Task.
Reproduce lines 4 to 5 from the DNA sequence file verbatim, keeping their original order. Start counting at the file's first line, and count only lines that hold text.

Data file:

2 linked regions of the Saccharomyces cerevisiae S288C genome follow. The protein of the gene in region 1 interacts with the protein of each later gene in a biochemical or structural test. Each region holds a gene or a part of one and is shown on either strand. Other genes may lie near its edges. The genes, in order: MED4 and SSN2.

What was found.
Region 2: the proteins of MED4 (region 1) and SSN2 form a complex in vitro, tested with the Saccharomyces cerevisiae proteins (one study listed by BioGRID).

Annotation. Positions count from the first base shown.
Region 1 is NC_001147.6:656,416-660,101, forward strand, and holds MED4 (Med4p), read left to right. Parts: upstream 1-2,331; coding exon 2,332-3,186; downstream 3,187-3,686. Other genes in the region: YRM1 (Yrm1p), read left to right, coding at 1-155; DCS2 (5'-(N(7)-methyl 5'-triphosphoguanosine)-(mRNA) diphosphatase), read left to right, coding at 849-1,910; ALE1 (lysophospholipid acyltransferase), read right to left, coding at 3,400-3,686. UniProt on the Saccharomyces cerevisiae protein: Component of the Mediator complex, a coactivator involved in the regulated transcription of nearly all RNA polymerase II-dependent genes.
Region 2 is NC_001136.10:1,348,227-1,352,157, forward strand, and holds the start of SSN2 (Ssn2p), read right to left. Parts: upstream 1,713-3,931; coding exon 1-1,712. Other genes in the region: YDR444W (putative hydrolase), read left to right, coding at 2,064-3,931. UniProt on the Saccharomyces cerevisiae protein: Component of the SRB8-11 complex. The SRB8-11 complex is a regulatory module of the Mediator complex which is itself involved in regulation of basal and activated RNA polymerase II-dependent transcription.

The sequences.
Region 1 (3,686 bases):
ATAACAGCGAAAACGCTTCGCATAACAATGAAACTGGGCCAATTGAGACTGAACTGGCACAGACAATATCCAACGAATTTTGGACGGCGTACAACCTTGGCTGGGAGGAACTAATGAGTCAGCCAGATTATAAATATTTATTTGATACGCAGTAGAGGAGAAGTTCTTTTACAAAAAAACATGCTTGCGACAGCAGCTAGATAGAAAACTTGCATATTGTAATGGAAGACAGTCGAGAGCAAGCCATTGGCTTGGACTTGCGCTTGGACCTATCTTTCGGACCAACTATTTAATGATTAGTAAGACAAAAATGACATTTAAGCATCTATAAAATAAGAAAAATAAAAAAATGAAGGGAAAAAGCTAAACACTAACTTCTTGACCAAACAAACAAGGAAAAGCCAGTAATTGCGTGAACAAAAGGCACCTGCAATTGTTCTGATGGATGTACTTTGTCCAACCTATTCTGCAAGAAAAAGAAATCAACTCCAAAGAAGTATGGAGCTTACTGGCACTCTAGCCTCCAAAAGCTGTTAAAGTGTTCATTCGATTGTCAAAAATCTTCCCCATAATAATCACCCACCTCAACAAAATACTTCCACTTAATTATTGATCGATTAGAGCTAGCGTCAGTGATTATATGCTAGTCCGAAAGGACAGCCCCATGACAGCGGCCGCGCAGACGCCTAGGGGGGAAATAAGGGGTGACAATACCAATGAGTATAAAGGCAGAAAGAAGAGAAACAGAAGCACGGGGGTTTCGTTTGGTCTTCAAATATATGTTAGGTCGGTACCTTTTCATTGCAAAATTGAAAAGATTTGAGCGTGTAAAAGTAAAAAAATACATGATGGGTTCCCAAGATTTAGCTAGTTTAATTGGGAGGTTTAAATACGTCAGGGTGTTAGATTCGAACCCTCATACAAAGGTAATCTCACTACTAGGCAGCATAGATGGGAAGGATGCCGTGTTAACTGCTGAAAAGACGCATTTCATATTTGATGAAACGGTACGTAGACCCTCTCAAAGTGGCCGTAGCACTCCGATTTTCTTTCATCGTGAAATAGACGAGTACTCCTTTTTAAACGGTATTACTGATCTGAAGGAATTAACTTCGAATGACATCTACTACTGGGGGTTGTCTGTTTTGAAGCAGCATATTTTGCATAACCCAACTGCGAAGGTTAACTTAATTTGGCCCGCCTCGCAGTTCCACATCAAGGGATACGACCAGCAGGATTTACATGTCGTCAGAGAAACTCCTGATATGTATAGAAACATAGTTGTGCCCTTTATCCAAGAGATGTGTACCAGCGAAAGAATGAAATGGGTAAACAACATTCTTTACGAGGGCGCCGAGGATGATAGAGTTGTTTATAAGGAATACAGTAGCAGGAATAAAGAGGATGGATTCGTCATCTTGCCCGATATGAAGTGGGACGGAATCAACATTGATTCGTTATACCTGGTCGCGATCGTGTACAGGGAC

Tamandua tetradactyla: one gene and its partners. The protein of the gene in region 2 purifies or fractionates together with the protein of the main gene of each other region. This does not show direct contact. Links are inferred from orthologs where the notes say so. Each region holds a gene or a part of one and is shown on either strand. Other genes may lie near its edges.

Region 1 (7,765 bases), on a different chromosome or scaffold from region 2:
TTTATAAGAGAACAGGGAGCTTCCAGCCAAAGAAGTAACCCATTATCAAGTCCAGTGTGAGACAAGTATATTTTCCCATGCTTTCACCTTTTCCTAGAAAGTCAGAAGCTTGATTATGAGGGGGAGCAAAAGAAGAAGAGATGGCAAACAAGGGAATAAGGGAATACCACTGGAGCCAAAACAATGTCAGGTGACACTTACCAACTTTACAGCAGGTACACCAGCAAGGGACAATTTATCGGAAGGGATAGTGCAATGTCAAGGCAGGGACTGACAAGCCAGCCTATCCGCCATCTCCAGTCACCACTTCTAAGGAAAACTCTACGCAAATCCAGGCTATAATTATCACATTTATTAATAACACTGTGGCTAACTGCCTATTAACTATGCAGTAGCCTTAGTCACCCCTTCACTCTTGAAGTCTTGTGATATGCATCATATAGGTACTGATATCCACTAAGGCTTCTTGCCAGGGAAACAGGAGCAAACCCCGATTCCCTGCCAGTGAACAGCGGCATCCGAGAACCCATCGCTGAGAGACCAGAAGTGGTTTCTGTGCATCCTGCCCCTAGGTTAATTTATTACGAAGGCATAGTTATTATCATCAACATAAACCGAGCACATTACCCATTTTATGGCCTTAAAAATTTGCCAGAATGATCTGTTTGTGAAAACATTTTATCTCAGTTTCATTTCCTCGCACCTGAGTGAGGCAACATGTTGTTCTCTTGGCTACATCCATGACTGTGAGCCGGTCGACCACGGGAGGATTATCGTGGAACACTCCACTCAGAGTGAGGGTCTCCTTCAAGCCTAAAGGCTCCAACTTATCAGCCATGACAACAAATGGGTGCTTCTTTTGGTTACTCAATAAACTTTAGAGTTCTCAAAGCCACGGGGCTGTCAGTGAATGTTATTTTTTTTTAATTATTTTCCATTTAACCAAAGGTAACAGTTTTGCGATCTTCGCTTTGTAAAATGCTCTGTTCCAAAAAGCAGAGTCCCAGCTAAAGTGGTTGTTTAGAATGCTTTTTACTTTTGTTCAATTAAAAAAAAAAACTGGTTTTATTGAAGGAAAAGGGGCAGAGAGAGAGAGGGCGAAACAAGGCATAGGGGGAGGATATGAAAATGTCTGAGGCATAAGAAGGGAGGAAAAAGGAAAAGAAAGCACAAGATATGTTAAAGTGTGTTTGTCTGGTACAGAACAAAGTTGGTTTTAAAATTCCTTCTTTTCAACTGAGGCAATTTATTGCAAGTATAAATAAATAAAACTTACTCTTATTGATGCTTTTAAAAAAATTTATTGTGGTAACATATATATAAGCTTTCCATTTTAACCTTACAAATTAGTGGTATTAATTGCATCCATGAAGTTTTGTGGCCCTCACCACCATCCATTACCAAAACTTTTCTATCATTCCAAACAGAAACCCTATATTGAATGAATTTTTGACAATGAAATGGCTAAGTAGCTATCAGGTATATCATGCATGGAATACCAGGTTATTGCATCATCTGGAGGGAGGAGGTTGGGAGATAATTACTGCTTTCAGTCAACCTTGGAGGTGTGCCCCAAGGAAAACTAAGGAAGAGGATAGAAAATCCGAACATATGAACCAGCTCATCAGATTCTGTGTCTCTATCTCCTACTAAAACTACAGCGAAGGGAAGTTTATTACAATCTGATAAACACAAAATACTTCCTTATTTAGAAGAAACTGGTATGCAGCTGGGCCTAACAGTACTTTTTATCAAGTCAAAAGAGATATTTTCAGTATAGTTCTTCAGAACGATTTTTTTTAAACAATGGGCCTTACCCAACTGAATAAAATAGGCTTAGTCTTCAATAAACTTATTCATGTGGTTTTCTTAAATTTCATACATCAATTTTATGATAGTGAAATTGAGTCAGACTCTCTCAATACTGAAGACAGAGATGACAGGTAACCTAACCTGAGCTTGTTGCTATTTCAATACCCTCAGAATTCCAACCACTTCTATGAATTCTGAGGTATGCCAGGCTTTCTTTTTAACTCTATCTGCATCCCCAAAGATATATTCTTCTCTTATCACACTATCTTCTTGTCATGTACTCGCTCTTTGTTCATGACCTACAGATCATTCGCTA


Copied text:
Annotation. Positions count from the first base shown.
Region 1 is NC_001147.6:656,416-660,101, forward strand, and holds MED4 (Med4p), read left to right. Parts: upstream 1-2,331; coding exon 2,332-3,186; downstream 3,187-3,686. Other genes in the region: YRM1 (Yrm1p), read left to right, coding at 1-155; DCS2 (5'-(N(7)-methyl 5'-triphosphoguanosine)-(mRNA) diphosphatase), read left to right, coding at 849-1,910; ALE1 (lysophospholipid acyltransferase), read right to left, coding at 3,400-3,686. UniProt on the Saccharomyces cerevisiae protein: Component of the Mediator complex, a coactivator involved in the regulated transcription of nearly all RNA polymerase II-dependent genes.